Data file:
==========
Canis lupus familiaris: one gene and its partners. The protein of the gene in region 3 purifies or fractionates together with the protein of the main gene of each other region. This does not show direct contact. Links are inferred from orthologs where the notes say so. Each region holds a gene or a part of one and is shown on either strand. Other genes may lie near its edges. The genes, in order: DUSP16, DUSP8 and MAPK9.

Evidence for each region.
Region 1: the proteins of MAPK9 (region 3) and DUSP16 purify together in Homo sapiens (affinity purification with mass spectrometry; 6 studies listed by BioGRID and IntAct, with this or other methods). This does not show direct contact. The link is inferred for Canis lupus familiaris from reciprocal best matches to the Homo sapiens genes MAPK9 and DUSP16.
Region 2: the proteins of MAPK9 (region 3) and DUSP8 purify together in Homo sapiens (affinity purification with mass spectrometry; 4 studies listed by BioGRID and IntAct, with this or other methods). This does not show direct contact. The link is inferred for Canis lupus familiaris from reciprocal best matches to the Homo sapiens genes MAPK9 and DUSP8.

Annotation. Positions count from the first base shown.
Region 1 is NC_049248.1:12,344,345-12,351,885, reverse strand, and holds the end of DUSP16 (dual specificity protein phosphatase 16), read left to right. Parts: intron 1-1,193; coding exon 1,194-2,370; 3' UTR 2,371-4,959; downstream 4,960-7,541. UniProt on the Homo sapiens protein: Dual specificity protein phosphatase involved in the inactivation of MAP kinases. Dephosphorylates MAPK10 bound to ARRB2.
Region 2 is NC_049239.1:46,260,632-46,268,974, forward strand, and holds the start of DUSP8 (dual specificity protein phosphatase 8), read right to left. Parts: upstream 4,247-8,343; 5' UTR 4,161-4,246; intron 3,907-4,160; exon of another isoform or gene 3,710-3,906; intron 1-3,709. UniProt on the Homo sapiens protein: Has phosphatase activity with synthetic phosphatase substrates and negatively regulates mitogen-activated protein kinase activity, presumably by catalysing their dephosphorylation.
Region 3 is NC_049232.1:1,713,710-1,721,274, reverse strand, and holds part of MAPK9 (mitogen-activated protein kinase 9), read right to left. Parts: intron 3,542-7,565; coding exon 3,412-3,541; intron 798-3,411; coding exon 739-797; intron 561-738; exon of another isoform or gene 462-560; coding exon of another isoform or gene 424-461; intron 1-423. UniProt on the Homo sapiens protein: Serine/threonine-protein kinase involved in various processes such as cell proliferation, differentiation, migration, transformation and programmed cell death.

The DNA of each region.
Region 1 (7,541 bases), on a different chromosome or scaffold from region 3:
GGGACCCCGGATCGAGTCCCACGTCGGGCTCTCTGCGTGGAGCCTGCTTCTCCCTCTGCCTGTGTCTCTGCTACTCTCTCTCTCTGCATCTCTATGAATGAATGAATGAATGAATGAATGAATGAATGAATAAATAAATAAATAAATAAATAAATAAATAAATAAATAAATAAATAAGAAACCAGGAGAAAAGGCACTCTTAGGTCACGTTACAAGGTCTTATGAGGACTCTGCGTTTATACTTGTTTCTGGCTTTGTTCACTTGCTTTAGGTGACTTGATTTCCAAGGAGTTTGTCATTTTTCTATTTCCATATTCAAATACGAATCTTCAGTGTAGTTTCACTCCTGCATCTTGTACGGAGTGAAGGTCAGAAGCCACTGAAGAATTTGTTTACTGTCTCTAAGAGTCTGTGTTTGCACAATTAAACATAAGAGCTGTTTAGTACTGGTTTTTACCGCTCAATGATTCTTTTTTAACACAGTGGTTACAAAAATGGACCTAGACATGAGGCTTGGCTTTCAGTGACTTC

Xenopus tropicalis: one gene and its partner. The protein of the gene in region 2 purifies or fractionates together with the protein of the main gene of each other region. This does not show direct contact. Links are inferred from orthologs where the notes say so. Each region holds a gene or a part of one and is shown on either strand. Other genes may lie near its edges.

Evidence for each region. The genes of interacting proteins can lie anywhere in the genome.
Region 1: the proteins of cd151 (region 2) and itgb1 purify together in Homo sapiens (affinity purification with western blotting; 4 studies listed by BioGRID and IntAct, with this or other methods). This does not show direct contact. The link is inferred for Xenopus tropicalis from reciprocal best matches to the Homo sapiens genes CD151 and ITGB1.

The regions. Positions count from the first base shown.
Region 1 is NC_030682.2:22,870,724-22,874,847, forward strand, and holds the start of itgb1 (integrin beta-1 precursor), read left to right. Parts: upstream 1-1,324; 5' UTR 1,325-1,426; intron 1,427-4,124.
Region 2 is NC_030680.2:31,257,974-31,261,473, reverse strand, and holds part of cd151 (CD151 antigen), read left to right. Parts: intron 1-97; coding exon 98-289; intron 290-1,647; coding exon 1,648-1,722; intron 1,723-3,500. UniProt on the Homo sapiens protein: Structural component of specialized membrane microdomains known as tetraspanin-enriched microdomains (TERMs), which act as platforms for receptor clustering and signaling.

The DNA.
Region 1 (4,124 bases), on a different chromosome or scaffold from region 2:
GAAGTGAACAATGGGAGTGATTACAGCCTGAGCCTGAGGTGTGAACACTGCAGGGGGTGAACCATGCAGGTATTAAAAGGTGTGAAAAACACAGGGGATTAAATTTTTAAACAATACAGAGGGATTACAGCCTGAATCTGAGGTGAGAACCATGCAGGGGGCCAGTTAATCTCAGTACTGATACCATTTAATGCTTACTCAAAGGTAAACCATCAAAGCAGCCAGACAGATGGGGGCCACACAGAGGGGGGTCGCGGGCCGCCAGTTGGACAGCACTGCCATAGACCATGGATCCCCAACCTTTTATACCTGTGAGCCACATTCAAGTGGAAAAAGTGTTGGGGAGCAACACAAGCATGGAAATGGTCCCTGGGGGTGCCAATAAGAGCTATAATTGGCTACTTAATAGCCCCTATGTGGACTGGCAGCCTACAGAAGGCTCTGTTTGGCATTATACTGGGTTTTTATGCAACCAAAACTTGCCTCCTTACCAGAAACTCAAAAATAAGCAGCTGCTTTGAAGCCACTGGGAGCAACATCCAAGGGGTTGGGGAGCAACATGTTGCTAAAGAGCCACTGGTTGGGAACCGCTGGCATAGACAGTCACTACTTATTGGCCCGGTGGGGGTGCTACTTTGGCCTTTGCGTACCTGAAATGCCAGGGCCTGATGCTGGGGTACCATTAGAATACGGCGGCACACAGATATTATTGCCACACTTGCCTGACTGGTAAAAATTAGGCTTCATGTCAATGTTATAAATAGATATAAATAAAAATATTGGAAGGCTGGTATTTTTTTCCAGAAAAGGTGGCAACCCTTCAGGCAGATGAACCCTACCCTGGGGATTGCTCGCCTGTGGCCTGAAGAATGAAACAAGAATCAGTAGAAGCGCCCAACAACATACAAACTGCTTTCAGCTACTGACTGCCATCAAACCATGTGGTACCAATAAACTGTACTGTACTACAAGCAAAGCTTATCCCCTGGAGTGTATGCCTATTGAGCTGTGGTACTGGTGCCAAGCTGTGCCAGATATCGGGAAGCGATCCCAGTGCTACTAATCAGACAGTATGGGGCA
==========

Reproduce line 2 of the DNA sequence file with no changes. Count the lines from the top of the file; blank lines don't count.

Evidence for each region.